Although the rhythm method is one that non-religious organisations might mock or deride as ineffective, it turns out that if you take that sort of idea and mix it up with smart tracking, it actually becomes very effective. Natural Cycles is an application that tracks the user's temperature over time and can give women a very accurate way of testing their fertility – so much so, that it's almost as effective as the pill.
The app works in conjunction with a smartphone compatible thermometer and over time gives tracking and predictive analysis for when women are most and least fertile. This is then divided into red and green days on a calendar, letting them know when it's ‘safe' to have sex with little chance of pregnancy and when it isn't.
In a recent study by Karolinska Institute, Sweden, of women aged between 20 and 35 who utilised the app, it was discovered that statistically, five out of every thousand women would likely fall pregnant if following the app's advice. In contrast, three out of a thousand women who took their combined contraceptive pill every day would fall ‘accidentally' pregnant.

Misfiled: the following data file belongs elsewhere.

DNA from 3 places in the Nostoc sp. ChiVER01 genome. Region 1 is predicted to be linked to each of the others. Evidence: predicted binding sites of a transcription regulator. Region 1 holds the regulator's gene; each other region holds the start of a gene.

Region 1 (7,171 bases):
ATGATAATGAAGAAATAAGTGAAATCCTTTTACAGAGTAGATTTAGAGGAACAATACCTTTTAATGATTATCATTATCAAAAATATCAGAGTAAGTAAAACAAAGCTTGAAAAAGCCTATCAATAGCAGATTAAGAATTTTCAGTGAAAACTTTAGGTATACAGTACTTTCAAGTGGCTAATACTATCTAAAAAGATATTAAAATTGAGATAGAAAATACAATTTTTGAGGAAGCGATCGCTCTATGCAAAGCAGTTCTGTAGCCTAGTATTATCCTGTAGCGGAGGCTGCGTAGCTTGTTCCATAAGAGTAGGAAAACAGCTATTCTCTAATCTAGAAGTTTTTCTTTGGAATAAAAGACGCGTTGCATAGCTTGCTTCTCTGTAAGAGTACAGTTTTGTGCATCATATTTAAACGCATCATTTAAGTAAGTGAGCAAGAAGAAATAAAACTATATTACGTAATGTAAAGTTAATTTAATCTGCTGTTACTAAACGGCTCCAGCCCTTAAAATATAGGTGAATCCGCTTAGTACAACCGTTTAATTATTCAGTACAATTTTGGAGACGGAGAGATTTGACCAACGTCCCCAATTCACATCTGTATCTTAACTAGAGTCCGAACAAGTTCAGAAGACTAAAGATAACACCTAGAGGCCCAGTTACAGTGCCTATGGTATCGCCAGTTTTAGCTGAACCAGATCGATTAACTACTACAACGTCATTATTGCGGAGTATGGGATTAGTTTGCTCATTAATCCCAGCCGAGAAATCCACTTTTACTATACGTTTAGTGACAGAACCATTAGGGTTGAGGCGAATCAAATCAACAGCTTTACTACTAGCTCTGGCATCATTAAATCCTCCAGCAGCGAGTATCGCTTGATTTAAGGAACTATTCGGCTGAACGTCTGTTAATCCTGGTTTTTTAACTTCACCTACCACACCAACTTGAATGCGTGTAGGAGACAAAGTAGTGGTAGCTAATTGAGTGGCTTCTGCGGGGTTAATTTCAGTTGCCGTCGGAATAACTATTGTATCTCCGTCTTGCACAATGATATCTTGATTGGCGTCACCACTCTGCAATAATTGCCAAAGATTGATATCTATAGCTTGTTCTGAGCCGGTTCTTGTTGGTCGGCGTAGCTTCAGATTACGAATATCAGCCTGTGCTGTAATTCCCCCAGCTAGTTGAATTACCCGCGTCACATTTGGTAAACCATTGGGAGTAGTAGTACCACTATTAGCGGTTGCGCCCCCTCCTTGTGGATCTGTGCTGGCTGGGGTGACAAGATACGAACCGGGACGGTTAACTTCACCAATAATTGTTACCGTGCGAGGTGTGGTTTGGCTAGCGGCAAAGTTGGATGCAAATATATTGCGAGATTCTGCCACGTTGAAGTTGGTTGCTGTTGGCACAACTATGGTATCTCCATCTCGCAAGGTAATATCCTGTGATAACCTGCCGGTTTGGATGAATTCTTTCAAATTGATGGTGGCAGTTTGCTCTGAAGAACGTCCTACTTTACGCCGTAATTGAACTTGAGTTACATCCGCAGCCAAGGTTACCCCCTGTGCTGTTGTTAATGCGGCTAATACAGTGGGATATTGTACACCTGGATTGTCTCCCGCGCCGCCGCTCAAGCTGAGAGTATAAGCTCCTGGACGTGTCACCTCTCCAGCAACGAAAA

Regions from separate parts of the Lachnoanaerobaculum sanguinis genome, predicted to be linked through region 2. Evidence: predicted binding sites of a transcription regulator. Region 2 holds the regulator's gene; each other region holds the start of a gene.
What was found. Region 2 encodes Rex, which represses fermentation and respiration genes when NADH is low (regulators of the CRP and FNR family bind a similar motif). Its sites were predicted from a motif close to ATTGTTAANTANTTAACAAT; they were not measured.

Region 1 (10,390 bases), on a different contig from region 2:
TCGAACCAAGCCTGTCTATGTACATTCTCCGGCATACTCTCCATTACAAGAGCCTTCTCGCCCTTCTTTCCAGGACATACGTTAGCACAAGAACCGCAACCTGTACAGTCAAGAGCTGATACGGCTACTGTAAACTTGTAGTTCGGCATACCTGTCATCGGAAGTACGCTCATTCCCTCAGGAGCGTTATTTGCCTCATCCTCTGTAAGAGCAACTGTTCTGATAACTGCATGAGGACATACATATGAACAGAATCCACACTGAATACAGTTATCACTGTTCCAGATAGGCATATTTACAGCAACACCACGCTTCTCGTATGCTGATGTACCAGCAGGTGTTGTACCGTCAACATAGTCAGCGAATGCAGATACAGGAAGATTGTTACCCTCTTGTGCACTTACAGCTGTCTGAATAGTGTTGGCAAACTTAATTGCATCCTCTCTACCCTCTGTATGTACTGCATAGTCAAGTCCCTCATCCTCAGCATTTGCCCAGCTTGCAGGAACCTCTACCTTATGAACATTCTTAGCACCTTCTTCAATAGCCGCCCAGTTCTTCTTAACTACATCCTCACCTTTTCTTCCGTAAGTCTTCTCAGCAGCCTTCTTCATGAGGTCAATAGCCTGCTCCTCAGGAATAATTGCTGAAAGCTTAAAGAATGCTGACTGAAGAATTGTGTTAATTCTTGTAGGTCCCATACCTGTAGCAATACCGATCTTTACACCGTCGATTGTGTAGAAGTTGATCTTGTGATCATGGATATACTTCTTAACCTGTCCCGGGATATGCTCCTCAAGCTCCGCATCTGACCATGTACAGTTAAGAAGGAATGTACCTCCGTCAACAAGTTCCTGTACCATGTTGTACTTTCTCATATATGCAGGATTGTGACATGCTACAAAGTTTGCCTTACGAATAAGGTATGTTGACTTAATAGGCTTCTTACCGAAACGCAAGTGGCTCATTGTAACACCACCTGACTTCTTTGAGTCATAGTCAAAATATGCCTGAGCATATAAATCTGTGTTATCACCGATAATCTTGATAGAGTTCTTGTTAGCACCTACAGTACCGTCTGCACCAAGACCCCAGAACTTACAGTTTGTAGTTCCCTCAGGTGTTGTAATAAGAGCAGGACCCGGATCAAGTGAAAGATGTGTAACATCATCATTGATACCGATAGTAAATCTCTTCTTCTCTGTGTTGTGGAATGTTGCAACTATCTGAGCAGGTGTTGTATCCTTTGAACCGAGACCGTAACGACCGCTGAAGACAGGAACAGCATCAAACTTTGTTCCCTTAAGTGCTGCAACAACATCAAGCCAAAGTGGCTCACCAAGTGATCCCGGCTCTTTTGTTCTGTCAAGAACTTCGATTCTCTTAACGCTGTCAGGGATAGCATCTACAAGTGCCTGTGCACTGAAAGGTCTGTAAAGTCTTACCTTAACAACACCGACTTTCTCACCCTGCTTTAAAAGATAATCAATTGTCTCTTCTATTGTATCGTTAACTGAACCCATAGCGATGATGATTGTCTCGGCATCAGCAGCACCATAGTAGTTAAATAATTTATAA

When the app wasn't followed quite to the letter, the chances rose to 70 out of a thousand, while in comparison to those who didn't follow the use of their pill correctly all the time, that number was a higher 90 out of 1,000.
Due to the potential side effects of hormone based contraception, this is being hailed as a major study by the Natural Cycles app team, not only because it validates the app's usefulness, but has the potential to unburden women from hormones that they may rather do without.
Of course Natural Cycles can also help couples become pregnant if that's what they want too, giving women a heads up when they are at their most fertile.
The app itself costs $9 a month to subscribe too, though if you pay an upfront $70 (£50) fee, you also get a smartphone thermometer too (as per the Telegraph).
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KitGuru Says: This is great news for those that really wish they could do without the pill and other forms of contraception.